This is just one in many other incidents and accidents that have happened in the fast fashion industry. And sadly all major fashion brands like H&M, Zara, Forever 21, etc. have denied any links to such events and refused to hold accountable.
However, the impacts of fast fashion go a lot deeper than that. When we make clothes, we need to first have materials, and this traces back to the plantation of cotton which is to produce fibers for fabrics.
Genetically modified cotton are being used more widely to meet the demand for fabrics along with fertilizers and pesticides to boost production. Chemicals and genetically modified seeds are alien to the natural ecosystem and the more chemical we use, the more we have to use it. This applies to not just cotton but all kinds of plants, seeds, crops used for whatever purposes.
The use of chemicals and GMO leaves devastating consequences to nature and people as chemicals gradually are absorbed into the soil, going into underground water sources, following the drainage to the ocean. And the people working in the field themselves, living in contaminated lands or consuming affected water will develop terminal diseases such as cancer, or their children might be born with disabilities, birth defects, mental illnesses.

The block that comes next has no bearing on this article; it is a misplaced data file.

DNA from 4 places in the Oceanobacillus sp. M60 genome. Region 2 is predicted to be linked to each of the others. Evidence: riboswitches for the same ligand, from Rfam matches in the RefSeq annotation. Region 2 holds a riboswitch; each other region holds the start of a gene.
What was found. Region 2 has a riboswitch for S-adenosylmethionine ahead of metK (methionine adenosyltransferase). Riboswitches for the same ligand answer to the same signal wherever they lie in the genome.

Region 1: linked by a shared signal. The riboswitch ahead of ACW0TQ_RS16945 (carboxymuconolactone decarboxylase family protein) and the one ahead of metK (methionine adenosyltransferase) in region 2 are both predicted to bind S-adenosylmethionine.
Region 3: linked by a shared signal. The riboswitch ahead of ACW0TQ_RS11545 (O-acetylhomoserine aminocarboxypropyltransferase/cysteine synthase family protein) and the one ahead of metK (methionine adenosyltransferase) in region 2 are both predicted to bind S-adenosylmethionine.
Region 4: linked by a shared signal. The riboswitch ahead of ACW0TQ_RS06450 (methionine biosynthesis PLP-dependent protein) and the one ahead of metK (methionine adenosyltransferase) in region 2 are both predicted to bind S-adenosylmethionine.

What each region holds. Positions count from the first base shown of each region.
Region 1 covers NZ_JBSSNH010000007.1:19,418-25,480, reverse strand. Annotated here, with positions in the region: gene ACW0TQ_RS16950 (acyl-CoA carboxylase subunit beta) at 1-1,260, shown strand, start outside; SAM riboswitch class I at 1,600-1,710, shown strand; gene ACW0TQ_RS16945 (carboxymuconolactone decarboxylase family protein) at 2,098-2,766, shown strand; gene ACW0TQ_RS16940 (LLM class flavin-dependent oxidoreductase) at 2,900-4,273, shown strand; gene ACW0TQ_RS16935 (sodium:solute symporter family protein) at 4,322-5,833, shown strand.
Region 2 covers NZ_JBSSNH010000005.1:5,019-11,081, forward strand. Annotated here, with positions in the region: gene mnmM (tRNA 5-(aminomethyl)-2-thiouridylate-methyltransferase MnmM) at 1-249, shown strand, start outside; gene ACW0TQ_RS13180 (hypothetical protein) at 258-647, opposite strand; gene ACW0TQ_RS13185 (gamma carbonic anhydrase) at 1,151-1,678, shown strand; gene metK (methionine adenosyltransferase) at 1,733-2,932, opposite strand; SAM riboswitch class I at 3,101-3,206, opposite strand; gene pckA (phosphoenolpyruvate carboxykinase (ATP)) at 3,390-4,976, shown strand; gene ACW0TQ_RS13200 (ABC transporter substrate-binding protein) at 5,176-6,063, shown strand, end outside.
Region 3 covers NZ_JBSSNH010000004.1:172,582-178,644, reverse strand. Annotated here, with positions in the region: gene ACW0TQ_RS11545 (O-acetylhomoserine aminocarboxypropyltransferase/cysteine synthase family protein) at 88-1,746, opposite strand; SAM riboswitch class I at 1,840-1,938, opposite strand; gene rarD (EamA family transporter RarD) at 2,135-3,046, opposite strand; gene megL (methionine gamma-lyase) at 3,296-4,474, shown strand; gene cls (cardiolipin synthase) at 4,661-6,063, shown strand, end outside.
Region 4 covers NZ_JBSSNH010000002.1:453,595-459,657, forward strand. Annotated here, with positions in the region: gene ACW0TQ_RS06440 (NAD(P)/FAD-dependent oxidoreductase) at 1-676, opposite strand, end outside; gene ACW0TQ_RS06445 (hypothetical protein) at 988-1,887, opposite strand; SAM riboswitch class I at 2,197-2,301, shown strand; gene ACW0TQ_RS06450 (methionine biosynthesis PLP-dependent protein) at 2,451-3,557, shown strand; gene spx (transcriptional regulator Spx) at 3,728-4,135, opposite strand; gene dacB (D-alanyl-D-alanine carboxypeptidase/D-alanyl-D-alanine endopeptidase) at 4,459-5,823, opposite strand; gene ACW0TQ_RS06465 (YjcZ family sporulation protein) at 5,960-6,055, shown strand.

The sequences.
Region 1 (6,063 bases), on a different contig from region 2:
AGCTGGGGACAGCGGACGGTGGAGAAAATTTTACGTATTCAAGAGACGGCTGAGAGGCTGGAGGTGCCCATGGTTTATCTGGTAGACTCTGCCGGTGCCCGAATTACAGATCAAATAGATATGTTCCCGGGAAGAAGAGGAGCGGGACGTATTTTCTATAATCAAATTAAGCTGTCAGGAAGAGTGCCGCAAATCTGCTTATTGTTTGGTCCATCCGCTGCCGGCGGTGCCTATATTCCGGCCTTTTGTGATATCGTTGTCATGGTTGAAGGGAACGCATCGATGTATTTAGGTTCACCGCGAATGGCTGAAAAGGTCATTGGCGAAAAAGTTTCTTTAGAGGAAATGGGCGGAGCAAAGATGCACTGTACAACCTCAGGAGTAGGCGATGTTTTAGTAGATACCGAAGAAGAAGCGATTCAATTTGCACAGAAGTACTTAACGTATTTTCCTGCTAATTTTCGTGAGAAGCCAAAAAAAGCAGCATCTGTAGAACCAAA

Animals are also used in the fashion industry to produce leather products, fur coats, bags, shoes, etc. These animals, such as crocodile, goats,… live in horrible conditions and are treated with violence then they are killed in a barbaric way. It should also be noted that toxic chemicals used in processing leather products and such also go into the soils and the ocean.
First and foremost, the cosmetic industry uses an enormous amount of chemicals. Many of those are synthesized but many are natural minerals and to get these ingredients, such as mica, people need to mine them. And the cosmetic industry has been ignoring the use of child labors in mica mines in India, China or Africa where people live in poverty and with no access to education and job prospects.
The packaging of cosmetics also causes a lot of harm to the environment as plastic bottles, bags, etc. are thrown away and end up in the ocean, leaving not only the physical, tangible trash itself but also leaking a lot of harmful chemicals into the sea or landfills.